Akuada watched Anaborhi for a while as she sat still staring at her. She tried to maintain a smile as much as she could even though her heart was thumping hard and fast. She had waited so long for this and was terrified that the girl’s hatred would cloud her mind and hinder her from doing what was needed to break the curse and set them all free.
“How did you come to be here?” Anaborhi finally asked. It was obvious she was holding herself back from what she really wanted to say.
“In the years after the initial incident things were not clear. We were at a loss as to what exactly was happening and not one dibia seemed to know what to tell us” Akuada said.
“Tsohuwa Dada told us that your husband traveled in order to get to the root of the problem.”
“Yes, he was the one that found out what was happening but even he was unaware of mine. It was not until much after, in my old age that I came to fully understand. You see I died one night, while it was raining heavily and by morning I was in flesh again, but I awoke in the forest. When I returned to the village I found out that my grandchildren had dumped me there, unworthy of a proper burial”
“I am guessing that they did not take your rebirth lightly?” Anaborhi said
“No one knew and I did not tell them. I acted as a newcomer, a traveler, and blended into the village eventually marrying but unable to bear children. I was to just watch then as our paths would always cross and I thought I was never going to live it down, till now”
“I am here to break the curse on my family and not the one on you. You can continue to live in it for all I care” Anaborhi said
“I do not doubt your words or intentions and yes I want that. I, however, do not doubt that you would also not be helping me with my predicament when you meet with her”
“Do you know how to summon her?”Anaborhi said eager to divert attention from the woman in front of her at that moment “Is there a rite or sacrifice or something I am to chant?”
Akuada turned to her side and lifted the edge of the cloth that they were sitting on. She retrieved what was there and placed it in the space between them.
“After years of being alone and watching my children’s children run mad and die, I withdrew here.” She said gesturing at the surrounding forest. “I sought her face and cried many nights for her mercy. She did not respond. I met her father one night though, by the river down the way and he laughed at me.” Anaborhi watched her wipe a stray tear that had escaped down her cheek.
“What was he like?” she asked as she looked down and wondered what was wrapped in the bag in front of her.
“For a minor god, he was only of average height. Eyes some sort of grey, very even teeth and bald. His black skin glistened in the moonlight as though something was rubbed on. And he laughed at me while he drank from a container.”
She unwrapped the bag and revealed its contents as she continued to speak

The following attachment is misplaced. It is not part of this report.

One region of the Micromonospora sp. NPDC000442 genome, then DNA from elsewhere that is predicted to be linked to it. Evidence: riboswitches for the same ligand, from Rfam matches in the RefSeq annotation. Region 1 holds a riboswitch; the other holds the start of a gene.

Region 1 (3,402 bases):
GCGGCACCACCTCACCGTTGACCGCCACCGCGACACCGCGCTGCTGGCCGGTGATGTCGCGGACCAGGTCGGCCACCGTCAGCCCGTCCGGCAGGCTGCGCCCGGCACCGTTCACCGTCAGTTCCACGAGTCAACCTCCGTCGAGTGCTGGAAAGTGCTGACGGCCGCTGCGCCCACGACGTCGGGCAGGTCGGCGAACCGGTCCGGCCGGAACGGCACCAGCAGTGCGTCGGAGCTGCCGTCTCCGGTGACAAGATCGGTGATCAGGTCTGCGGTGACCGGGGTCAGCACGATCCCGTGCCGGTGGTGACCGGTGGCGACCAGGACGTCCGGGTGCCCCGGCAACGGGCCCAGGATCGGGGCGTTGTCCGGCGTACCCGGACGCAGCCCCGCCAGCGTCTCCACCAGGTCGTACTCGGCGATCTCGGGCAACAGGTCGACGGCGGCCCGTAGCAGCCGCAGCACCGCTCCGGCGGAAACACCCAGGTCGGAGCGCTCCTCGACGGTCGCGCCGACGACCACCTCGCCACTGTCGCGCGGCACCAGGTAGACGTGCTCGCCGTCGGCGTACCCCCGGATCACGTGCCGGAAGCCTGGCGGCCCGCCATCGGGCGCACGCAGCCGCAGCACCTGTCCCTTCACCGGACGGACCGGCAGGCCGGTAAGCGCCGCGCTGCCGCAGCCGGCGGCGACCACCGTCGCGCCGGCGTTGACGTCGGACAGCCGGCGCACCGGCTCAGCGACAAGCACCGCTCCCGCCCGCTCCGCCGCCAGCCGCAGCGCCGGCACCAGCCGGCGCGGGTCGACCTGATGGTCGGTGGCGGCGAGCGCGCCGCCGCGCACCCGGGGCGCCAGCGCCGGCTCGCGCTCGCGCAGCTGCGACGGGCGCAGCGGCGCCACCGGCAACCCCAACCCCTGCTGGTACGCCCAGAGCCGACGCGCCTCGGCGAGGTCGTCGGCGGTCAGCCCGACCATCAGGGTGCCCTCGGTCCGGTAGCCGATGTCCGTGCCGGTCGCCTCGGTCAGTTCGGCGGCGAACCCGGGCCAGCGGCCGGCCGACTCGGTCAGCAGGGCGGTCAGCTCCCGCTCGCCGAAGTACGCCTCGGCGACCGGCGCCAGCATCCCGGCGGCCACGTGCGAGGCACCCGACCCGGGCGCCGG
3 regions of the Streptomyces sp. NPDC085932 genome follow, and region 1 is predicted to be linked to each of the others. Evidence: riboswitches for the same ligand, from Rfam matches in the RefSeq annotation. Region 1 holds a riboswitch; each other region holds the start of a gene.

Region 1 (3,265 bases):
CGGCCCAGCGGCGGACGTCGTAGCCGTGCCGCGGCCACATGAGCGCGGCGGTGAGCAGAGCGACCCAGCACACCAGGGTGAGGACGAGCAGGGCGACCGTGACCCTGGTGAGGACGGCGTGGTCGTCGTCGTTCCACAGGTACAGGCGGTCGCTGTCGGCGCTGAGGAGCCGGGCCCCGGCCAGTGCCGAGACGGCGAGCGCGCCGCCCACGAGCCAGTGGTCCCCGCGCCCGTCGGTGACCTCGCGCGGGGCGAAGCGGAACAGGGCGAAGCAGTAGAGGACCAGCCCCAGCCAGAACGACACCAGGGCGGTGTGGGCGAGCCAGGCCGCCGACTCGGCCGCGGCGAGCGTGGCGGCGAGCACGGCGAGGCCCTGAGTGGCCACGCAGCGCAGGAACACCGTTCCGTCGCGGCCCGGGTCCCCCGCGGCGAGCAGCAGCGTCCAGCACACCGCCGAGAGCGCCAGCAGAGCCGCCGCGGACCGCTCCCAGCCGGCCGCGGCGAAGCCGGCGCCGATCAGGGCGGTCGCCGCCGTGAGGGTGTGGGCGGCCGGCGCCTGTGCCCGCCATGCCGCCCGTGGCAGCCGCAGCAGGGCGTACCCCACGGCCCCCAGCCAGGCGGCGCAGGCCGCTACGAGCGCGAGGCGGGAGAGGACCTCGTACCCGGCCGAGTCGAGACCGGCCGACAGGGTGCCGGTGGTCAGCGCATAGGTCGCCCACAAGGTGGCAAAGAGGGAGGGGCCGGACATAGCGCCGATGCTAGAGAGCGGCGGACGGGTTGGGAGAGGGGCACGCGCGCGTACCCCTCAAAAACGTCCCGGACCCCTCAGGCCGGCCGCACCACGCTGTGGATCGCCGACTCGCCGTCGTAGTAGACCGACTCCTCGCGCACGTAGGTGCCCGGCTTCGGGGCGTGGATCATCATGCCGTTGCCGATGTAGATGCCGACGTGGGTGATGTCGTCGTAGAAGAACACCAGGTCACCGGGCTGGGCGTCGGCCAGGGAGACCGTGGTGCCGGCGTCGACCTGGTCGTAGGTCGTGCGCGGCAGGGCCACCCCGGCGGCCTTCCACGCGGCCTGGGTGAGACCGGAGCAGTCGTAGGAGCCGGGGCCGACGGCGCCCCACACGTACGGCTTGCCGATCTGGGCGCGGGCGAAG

“He said she was angry and her anger was just like his, fiery and vengeful. He said she was even merciful because he would have done worse to me” she paused to lay out the contents of the bag. “He said he would tell me one thing, that she must be appeased by what she liked” she placed a gourd down “What she lost” she placed a white baby shawl beside the gourd, “and what she longed for” she placed white beads down beside the other items.
“What’s in the gourd? Anaborhi asked.
“Palm wine” Akuada smiled when the expected expression of surprise filled Anaborhi’s face. “Her father was the minor god of alcohol and his particular drink was palm wine. She took after him in that regard.”
Anaborhi nodded and pointed at the lace “What are the beads for?” she asked. Akuada’s face fell.
“In our tradition, a married woman is recognized in the community by her white beads. Recognized and respected. These are her beads, ripped off her by my brother when she was carried away into banishment.” She paused, picking up the beads and shaking her head.
“I gathered up the beads because I wanted to keep them as my victory trophies but after I met him that night I realized that they were of more significance”
“Is the shawl from her child? The one that died?” Anaborhi frowned “The one you killed?”
“I did not kill any child. I swapped the baby with one from the slaves. She had come to tell me that her baby had died from a fever and that was when the idea came to me. So I had her take Apunanwu’s baby and drop her dead baby in its place.” She said, closing her eyes as regret flooded her body once again. The same regret she had been living with for centuries.
“So what happened to the baby?” Anaborhi asked.
“I wish I knew. After the whole thing, I had asked my brother to send the slaves away as they were her slaves and did not want my friend, his new wife, to be stuck with anyone loyal to Apunanwu” she stopped and returned the beads, placing them on the shawl. She ran her hand over the shawl slowly.
“The slaves were let go. I don’t know if sold off or freed but I searched for him with my brother, and he died a sorrowful man. I continued to search after he was dead. I searched to no avail although I did not and have not stopped”
Anaborhi shook her head “So what do I do now?”
Akuada pointed down the path behind her. One that Anaborhi WAS sure was not there a few minutes before
“The path will take you straight to the groove, beside the river. There you are to lay them out where your heart says you should. Then you call on her. You must appeal to her with a genuine heart”
“And then, Anaborhi, you wait. You must wait”
To be continued….